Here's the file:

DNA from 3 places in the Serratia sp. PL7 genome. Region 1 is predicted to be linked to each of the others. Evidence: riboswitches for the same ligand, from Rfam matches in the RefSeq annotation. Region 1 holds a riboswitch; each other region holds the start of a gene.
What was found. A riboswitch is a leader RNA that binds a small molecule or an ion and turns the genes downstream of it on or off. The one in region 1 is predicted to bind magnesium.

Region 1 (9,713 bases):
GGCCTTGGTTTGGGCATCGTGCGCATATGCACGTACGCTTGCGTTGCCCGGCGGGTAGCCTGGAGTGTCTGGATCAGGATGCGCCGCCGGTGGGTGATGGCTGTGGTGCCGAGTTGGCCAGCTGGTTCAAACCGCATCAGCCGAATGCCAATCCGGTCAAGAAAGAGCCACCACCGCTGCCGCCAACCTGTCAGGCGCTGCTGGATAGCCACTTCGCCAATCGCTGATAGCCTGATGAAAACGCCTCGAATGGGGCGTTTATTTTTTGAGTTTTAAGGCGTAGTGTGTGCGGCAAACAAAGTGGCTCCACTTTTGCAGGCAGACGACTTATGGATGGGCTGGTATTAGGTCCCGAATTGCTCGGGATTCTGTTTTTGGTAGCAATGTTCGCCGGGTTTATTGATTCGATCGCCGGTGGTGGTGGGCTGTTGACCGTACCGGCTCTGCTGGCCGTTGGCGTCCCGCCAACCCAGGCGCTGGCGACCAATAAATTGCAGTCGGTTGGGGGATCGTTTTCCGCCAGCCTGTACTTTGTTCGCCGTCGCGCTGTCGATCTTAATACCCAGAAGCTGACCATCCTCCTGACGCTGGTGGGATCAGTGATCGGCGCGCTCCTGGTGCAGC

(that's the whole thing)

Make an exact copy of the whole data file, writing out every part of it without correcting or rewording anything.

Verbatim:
DNA from 3 places in the Serratia sp. PL7 genome. Region 1 is predicted to be linked to each of the others. Evidence: riboswitches for the same ligand, from Rfam matches in the RefSeq annotation. Region 1 holds a riboswitch; each other region holds the start of a gene.
What was found. A riboswitch is a leader RNA that binds a small molecule or an ion and turns the genes downstream of it on or off. The one in region 1 is predicted to bind magnesium.

Region 1 (9,713 bases):
GGCCTTGGTTTGGGCATCGTGCGCATATGCACGTACGCTTGCGTTGCCCGGCGGGTAGCCTGGAGTGTCTGGATCAGGATGCGCCGCCGGTGGGTGATGGCTGTGGTGCCGAGTTGGCCAGCTGGTTCAAACCGCATCAGCCGAATGCCAATCCGGTCAAGAAAGAGCCACCACCGCTGCCGCCAACCTGTCAGGCGCTGCTGGATAGCCACTTCGCCAATCGCTGATAGCCTGATGAAAACGCCTCGAATGGGGCGTTTATTTTTTGAGTTTTAAGGCGTAGTGTGTGCGGCAAACAAAGTGGCTCCACTTTTGCAGGCAGACGACTTATGGATGGGCTGGTATTAGGTCCCGAATTGCTCGGGATTCTGTTTTTGGTAGCAATGTTCGCCGGGTTTATTGATTCGATCGCCGGTGGTGGTGGGCTGTTGACCGTACCGGCTCTGCTGGCCGTTGGCGTCCCGCCAACCCAGGCGCTGGCGACCAATAAATTGCAGTCGGTTGGGGGATCGTTTTCCGCCAGCCTGTACTTTGTTCGCCGTCGCGCTGTCGATCTTAATACCCAGAAGCTGACCATCCTCCTGACGCTGGTGGGATCAGTGATCGGCGCGCTCCTGGTGCAGC